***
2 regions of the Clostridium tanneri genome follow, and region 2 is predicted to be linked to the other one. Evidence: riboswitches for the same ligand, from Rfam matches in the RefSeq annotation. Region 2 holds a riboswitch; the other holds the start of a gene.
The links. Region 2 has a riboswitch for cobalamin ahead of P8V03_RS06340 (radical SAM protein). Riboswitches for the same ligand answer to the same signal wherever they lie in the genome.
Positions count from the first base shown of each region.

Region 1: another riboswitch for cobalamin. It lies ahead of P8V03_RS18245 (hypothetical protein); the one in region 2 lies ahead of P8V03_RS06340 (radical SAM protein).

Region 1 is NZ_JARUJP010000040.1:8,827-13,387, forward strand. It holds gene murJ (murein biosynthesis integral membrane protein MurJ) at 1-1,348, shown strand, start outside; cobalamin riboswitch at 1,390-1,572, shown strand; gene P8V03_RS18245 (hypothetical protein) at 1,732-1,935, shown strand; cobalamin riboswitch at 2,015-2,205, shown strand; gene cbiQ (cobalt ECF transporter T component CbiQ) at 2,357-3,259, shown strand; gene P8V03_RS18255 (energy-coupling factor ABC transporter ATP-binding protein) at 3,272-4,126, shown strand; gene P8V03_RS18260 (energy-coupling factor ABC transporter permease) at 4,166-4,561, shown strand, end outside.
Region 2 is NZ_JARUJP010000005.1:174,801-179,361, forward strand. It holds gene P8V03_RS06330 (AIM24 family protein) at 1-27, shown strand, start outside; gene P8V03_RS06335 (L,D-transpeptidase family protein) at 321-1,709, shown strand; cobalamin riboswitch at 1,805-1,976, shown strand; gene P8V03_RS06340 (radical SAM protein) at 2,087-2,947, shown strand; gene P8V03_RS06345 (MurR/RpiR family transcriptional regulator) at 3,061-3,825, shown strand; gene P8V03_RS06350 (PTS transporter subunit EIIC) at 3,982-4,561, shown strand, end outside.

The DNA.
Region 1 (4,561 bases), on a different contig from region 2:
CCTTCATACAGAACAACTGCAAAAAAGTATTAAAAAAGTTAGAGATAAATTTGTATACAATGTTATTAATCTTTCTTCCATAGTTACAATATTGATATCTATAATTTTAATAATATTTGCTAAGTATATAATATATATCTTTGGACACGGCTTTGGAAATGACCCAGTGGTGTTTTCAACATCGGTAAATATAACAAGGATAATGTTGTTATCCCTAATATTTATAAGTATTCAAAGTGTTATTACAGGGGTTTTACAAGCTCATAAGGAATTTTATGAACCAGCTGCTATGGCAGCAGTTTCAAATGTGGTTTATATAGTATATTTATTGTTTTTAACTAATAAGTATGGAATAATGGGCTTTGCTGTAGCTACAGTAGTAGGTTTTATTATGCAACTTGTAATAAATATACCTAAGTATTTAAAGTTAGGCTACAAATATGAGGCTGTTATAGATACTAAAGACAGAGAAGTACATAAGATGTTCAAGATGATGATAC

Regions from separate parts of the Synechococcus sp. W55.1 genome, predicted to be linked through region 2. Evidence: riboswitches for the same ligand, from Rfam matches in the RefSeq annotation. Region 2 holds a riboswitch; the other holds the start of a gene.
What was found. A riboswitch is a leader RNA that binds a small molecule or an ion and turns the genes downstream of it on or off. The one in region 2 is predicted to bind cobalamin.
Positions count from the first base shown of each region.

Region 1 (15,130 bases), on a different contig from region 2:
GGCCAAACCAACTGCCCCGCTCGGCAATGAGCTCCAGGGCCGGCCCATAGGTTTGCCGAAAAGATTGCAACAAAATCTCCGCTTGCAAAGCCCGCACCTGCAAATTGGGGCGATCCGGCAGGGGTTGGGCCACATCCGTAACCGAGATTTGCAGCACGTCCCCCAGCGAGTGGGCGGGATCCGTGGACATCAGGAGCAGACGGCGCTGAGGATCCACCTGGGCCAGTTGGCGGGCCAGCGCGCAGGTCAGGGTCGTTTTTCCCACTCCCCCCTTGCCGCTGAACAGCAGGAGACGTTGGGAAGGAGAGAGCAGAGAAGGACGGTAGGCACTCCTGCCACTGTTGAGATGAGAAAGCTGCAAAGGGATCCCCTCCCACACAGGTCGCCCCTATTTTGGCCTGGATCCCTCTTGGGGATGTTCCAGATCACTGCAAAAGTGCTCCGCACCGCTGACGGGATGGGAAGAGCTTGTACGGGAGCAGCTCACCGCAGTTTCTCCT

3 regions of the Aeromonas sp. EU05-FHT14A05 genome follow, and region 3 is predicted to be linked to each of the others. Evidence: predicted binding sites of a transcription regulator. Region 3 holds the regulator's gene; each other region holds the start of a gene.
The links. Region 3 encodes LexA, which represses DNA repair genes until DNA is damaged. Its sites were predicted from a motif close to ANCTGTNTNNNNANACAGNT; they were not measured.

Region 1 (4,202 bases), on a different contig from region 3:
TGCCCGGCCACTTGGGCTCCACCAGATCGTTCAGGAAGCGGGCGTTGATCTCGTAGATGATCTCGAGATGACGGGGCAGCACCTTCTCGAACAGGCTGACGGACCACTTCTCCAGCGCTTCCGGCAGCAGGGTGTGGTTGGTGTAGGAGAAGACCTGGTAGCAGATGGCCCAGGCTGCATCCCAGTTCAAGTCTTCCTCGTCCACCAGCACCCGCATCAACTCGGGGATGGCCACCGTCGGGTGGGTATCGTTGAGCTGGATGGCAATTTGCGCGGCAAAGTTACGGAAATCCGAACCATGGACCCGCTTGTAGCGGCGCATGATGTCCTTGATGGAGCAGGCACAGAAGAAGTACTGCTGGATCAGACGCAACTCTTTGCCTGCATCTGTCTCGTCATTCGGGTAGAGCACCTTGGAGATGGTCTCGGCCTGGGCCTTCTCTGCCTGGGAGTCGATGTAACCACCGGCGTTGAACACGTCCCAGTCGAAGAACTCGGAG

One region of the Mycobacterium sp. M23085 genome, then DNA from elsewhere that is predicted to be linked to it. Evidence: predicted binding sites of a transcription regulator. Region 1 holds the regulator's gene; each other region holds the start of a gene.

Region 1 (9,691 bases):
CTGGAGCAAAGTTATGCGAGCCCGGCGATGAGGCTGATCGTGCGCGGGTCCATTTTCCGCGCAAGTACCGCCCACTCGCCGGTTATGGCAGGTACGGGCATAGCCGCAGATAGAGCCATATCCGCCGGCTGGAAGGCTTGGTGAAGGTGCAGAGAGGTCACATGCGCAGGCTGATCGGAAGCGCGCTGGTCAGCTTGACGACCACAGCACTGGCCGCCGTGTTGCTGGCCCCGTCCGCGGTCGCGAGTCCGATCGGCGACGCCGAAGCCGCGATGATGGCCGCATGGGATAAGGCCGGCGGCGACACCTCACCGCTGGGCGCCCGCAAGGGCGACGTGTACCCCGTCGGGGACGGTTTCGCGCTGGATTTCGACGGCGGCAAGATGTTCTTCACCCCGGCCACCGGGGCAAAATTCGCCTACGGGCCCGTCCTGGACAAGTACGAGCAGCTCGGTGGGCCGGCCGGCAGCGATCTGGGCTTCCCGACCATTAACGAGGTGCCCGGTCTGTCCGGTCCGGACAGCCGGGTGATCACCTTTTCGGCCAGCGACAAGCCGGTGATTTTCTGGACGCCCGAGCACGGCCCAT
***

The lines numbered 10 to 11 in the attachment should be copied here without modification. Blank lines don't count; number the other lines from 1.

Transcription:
Regions from separate parts of the Synechococcus sp. W55.1 genome, predicted to be linked through region 2. Evidence: riboswitches for the same ligand, from Rfam matches in the RefSeq annotation. Region 2 holds a riboswitch; the other holds the start of a gene.
What was found. A riboswitch is a leader RNA that binds a small molecule or an ion and turns the genes downstream of it on or off. The one in region 2 is predicted to bind cobalamin.